In 1773, the brokers erected their own building, which was briefly known as New Jonathan’s before the name was changed to The Stock Exchange. In 1801 a formal membership subscription was established and the modern Stock Exchange was born. In 1802, it moved to a new building in Capel Court. That building was rebuilt in 1854. In 1972, the Queen opened the Exchange’s new 26-storey office block with a 23,000 square foot trading floor. In 2004, the Stock Exchange moved to a new headquarters in Paternoster Square.
We passed many other interesting buildings on our walking tour. A couple are highlighted below.
As the day stretched past five pm the streets filled with workers rushing to get home. Strides were purposeful and faces grim. Not so in the several busy pubs in the area. There, faces were animated and conversation lively as patrons visited, conducted more business, or passed time until the height of the rush hour had passed.
We joined many of those workers at The Counting House for a bit of refreshment before ending our day. The Counting House, now a lively Fuller’s pie pub, was once the banking hall of Prescott’s Bank, built in 1893.
Who would have thought a day tour featuring finance could be so much fun? We ran out of time to visit the Bank of England Museum, the Lamb Tavern and One New Change roof terrace. The Bank of England Museum contains items associated with the Bank of England, the central bank of the United Kingdom and the regulatory authority for its monetary policy. The Lamb Tavern is a historic pub on three floors in Leadenhall Market. It is one of the few remaining pubs with “snob screens” preventing the well-to-do drinker having to see the common man drinking in the bar and vice versa. One New Change’s roof terrace bar offers views of nearby St. Paul’s Cathedral. It always good to leave something for the next visit, right?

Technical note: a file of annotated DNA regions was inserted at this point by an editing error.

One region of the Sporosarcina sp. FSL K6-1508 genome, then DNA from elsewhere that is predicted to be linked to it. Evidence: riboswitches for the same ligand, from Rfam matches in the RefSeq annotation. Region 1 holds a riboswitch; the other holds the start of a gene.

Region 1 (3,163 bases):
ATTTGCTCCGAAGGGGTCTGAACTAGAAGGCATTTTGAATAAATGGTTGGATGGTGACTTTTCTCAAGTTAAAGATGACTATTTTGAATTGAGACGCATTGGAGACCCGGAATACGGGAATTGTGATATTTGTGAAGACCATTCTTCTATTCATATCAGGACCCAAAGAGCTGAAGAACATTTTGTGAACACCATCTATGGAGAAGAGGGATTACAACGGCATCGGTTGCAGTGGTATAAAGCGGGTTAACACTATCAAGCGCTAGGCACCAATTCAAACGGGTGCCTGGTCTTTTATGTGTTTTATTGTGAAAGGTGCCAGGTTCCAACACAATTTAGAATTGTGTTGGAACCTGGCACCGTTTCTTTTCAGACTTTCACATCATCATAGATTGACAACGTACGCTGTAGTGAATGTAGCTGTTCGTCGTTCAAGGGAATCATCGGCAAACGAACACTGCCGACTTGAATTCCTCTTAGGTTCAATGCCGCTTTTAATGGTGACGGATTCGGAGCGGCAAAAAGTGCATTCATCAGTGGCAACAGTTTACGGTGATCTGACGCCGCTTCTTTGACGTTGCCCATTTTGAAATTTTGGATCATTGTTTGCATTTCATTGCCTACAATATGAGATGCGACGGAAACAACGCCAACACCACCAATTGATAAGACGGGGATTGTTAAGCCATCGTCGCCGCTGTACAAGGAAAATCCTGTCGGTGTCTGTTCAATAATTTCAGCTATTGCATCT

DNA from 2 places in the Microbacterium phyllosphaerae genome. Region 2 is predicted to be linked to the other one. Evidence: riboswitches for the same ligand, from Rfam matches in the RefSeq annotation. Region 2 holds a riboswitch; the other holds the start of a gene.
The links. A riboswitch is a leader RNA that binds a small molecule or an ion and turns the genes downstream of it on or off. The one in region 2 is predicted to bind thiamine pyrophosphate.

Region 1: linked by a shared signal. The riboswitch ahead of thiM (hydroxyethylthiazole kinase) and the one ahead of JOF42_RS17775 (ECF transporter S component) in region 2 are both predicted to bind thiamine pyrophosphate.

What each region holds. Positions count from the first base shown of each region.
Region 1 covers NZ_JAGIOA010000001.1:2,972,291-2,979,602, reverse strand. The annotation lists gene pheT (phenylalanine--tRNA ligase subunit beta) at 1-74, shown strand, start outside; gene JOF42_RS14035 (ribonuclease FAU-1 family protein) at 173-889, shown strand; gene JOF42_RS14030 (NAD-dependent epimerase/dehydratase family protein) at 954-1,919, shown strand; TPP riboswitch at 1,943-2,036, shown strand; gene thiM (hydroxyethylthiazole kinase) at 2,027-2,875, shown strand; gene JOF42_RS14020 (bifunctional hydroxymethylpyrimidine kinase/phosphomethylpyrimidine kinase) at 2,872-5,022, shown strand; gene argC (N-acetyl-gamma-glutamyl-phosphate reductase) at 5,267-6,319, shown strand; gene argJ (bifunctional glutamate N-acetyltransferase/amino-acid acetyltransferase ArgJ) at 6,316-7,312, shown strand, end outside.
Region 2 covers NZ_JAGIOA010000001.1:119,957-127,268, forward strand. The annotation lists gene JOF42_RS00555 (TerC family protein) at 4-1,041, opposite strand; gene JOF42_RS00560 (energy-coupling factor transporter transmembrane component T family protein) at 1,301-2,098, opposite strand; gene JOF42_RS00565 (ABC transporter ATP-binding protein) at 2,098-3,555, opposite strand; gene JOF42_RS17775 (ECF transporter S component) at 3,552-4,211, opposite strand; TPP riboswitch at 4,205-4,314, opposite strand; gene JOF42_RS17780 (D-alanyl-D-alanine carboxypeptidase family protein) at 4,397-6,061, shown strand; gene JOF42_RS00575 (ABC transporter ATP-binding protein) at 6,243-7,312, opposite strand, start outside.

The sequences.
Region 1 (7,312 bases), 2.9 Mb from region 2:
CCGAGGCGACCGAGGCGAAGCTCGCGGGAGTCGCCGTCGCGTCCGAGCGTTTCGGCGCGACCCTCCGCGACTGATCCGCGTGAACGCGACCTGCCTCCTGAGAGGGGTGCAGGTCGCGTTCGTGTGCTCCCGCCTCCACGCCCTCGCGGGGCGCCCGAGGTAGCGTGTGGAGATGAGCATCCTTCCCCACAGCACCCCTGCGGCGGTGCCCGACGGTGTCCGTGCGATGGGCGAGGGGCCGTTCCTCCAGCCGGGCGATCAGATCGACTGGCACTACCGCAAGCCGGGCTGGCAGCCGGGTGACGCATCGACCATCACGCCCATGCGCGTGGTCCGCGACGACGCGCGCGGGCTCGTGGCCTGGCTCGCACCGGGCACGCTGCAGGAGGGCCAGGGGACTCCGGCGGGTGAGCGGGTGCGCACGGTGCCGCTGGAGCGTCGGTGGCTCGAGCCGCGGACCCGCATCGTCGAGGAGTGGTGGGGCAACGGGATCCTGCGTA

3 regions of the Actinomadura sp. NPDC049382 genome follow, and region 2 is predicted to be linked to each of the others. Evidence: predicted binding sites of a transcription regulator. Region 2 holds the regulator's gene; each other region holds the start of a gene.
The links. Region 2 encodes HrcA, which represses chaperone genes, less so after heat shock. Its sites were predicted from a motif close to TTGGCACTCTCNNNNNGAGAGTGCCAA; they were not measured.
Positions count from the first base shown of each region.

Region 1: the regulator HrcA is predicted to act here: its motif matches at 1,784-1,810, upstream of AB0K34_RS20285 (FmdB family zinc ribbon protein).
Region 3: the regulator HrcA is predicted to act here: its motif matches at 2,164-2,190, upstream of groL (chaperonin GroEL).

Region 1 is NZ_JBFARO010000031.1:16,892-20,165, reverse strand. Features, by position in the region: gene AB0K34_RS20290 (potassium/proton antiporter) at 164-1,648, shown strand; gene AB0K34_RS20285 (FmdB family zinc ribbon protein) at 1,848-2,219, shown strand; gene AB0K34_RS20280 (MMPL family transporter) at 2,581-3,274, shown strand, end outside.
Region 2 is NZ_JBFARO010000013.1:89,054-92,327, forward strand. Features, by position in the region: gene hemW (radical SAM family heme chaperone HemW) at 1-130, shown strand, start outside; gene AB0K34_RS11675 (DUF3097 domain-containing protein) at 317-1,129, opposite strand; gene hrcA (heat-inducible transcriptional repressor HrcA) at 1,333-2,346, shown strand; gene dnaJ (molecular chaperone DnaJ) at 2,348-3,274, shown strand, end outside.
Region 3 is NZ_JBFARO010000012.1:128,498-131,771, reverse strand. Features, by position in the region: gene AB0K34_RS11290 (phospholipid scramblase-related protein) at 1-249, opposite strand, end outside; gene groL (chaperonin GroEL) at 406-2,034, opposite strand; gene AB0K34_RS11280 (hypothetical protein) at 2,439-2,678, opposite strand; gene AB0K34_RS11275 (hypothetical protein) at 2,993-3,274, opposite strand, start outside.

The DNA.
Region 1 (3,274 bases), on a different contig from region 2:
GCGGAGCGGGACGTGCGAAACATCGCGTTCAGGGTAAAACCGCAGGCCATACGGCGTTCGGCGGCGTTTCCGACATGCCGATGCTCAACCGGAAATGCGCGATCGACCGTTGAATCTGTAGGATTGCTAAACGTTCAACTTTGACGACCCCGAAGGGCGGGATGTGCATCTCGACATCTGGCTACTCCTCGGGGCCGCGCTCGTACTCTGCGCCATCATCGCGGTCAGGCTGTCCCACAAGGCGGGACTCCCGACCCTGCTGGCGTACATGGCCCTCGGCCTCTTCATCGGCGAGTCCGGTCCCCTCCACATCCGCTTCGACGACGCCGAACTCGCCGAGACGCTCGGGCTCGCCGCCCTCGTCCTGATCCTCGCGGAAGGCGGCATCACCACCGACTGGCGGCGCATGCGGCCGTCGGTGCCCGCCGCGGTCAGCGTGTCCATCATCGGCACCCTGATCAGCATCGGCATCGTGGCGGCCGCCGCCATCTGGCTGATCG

We visited the sites I’ve listed above following a mostly geographical path through the City. For those of you interested in taking your version of the tour, the maps below will give you a rough idea of locations.
- Coutts, 440 Strand
- Twinings Tea, 216 Strand
- Lloyd’s Law Courts Branch, 22 Strand
- Old Bank of England Pub, 194 Fleet Street
- Hoare’s Bank, 37 Fleet Street
- Temple Church
- London Stock Exchange, 10 Paternoster Square
- One New Change
- Bank of England Museum, Bartholomew Lane
- Royal Exchange, 2 Royal Exchange Steps
- Change Alley
- Jamaica Wine House, St. Michael’s Alley, Cornhill
- The Counting House, 50 Cornhill
- Old London Stock Exchange, 125 Old Broad Street
- Vertigo 42 in Tower 42, 25 Old Broad Street
- Lamb Tavern, Leadenhall Market
- Lloyd’s of London current office building, 1 Lime Street
I’ll end with the quote my friend included on the bottom of the itinerary he printed for us.
I have seen the West End, the parks, the fine squares, but I love the City far better. The City seems to have much more in earnest – its business, its rush, its roar, are such serious things, sights and sounds. The City is getting its living – the West End but enjoying its pleasure. At the West End you may be amused, but in the City, you are deeply excited. ∼Charlotte Bronte, 1853